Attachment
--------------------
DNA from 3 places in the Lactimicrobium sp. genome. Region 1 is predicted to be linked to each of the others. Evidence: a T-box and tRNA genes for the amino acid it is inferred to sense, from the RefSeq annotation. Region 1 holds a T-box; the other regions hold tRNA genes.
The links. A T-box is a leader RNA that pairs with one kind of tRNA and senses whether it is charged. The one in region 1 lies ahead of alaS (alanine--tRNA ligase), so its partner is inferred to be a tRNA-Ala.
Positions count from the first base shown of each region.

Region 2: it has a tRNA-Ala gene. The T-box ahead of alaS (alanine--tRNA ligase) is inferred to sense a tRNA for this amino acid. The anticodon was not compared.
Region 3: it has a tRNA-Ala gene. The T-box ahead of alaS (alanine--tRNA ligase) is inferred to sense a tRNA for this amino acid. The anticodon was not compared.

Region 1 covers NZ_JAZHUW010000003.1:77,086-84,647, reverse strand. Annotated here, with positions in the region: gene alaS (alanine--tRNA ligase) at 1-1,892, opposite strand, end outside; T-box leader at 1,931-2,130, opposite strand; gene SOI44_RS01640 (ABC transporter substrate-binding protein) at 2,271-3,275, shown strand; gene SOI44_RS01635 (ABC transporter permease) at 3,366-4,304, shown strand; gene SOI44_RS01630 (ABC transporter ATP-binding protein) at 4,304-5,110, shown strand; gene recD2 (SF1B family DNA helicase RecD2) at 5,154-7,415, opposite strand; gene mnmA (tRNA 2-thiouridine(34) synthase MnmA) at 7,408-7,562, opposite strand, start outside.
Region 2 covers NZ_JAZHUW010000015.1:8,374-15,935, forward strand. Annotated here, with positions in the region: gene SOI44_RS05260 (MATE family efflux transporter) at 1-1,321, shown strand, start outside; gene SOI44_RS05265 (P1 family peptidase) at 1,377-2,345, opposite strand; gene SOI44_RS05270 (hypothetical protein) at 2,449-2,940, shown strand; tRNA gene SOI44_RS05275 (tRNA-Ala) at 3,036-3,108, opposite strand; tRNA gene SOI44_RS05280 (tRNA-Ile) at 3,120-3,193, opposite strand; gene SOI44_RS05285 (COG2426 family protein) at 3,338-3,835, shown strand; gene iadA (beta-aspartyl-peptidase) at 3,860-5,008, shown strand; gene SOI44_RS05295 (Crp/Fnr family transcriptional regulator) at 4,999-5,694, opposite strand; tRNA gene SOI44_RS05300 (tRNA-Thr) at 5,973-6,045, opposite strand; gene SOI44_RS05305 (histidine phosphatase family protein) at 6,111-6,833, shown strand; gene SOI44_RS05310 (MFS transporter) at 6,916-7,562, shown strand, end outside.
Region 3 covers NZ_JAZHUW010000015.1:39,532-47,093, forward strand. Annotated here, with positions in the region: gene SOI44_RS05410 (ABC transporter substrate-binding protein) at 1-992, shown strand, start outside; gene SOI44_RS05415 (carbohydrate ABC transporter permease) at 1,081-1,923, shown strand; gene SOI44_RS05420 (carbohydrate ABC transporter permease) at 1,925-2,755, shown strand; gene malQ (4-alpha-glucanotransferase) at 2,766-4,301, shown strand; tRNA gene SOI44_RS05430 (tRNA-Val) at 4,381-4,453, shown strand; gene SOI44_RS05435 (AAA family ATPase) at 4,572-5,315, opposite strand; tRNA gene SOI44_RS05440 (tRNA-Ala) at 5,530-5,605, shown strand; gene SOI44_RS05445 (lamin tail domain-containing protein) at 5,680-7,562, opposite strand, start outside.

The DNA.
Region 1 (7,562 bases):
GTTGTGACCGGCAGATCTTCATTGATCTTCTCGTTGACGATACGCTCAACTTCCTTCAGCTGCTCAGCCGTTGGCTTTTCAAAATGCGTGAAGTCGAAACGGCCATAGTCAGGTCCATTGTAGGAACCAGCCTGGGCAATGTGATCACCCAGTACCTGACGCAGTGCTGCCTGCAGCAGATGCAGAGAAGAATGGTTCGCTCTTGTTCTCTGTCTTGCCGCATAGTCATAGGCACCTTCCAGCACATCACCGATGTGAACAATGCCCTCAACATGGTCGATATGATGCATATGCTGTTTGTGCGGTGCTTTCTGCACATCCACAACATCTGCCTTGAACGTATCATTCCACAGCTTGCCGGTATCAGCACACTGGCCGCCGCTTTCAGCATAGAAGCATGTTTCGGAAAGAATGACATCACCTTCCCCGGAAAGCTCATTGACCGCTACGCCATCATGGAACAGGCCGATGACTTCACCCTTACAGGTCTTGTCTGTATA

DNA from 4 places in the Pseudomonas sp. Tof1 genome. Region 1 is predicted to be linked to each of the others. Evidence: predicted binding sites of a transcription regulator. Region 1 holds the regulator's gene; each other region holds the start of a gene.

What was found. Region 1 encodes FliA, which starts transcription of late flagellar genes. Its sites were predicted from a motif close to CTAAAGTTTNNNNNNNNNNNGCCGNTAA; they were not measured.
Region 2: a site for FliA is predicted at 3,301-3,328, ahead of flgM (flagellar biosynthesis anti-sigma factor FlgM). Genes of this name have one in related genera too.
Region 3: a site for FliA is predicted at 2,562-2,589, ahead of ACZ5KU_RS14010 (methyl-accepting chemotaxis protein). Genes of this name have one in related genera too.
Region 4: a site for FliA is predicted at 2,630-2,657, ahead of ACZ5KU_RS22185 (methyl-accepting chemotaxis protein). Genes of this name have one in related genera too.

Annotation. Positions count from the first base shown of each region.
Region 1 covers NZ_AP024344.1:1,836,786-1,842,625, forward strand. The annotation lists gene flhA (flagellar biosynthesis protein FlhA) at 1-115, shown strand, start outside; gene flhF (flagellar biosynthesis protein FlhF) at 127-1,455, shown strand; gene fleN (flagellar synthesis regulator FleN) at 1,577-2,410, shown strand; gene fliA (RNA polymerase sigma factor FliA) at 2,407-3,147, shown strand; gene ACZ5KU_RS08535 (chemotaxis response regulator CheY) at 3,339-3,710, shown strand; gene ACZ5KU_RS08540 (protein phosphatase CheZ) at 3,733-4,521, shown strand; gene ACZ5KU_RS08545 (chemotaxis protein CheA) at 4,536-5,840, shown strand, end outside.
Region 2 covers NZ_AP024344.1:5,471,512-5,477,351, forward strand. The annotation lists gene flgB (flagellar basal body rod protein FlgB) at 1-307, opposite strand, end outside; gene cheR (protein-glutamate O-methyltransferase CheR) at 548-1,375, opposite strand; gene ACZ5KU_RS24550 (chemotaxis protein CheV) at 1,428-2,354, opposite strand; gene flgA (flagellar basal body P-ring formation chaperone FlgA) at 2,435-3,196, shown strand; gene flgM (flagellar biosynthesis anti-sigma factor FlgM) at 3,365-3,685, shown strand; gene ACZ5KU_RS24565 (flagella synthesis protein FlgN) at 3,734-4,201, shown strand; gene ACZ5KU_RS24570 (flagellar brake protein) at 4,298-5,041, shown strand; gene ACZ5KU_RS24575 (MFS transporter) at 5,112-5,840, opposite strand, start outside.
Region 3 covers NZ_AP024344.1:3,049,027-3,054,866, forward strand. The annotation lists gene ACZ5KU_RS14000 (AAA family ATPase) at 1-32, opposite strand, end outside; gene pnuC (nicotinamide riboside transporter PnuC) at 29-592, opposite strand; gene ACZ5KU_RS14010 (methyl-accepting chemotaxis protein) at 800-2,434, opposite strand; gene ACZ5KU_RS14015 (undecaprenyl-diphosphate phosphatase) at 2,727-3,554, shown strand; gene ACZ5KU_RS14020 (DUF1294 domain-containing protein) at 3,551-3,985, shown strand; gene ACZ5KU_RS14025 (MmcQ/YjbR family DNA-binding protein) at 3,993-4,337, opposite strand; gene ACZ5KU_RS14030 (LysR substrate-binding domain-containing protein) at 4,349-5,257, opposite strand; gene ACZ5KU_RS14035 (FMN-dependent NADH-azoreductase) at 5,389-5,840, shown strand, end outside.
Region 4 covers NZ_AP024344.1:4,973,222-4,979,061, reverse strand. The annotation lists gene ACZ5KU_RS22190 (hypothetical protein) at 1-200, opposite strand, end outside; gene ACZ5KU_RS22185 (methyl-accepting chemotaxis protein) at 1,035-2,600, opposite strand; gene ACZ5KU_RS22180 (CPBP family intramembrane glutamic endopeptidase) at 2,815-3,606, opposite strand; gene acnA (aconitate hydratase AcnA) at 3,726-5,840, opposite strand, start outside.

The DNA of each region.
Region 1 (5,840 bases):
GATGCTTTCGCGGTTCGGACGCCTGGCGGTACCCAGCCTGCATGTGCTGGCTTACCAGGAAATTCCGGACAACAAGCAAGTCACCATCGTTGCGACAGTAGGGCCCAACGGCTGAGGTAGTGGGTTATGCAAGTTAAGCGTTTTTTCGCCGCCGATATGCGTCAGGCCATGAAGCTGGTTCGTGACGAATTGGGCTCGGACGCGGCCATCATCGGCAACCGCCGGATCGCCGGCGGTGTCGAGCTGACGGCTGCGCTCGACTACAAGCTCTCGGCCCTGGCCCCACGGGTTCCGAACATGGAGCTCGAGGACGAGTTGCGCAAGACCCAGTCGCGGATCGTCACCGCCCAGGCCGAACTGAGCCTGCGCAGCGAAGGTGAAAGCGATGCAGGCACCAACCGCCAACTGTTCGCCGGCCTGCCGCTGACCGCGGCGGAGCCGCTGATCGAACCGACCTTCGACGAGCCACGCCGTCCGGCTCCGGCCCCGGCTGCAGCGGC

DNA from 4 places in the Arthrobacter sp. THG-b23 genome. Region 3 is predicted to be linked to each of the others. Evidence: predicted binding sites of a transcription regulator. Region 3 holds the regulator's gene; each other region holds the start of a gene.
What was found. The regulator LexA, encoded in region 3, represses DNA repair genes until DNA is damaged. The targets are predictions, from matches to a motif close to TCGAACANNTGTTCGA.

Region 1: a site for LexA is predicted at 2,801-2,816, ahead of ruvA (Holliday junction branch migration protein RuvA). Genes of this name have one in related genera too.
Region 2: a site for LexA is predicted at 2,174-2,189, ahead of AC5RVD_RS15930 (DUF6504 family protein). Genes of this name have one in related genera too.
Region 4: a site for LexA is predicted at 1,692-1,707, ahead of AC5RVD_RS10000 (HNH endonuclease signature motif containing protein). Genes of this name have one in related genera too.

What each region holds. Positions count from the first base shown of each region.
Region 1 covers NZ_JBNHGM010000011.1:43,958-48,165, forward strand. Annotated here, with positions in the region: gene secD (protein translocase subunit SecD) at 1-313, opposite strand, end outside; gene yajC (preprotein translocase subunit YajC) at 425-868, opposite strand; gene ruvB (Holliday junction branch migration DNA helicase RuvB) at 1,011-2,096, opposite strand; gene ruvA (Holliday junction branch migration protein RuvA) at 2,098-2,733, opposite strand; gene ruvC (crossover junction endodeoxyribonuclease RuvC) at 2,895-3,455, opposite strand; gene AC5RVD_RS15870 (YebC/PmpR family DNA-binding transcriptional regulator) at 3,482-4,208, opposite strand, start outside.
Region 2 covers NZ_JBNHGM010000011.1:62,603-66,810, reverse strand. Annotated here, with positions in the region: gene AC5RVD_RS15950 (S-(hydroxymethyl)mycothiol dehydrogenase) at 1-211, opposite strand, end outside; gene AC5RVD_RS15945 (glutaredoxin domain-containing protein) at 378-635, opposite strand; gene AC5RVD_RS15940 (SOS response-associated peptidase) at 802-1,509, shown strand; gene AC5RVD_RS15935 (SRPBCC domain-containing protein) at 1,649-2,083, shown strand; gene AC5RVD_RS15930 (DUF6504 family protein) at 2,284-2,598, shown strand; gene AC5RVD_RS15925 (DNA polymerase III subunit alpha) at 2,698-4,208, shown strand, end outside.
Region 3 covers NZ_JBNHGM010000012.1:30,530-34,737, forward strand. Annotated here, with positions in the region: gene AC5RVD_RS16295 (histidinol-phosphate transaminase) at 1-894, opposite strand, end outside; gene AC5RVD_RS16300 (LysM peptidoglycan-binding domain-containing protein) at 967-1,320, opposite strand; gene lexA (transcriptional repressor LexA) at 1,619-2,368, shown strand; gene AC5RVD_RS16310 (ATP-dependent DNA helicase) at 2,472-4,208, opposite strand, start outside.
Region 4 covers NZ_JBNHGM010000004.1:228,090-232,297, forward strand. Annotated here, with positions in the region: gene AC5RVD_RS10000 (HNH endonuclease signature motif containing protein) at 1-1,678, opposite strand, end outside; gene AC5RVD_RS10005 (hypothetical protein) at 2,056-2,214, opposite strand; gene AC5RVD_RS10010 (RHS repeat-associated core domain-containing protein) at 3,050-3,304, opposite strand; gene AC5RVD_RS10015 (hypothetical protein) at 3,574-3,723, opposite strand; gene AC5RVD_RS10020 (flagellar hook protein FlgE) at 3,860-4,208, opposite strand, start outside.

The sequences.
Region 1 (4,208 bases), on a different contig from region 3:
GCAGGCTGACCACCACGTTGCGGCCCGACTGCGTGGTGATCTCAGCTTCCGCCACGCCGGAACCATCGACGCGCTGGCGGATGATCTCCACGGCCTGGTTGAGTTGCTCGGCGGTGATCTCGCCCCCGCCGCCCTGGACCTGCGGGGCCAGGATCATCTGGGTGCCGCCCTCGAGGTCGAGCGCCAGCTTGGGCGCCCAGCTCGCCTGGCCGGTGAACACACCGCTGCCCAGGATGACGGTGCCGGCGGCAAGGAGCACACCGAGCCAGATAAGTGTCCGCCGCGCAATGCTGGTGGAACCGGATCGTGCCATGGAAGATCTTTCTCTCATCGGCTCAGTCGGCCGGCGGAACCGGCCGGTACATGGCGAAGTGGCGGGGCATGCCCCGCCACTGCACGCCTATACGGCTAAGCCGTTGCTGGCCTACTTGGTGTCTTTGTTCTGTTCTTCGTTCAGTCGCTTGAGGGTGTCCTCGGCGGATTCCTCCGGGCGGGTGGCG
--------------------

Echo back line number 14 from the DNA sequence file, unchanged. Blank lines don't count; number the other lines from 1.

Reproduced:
Region 2: a site for FliA is predicted at 3,301-3,328, ahead of flgM (flagellar biosynthesis anti-sigma factor FlgM). Genes of this name have one in related genera too.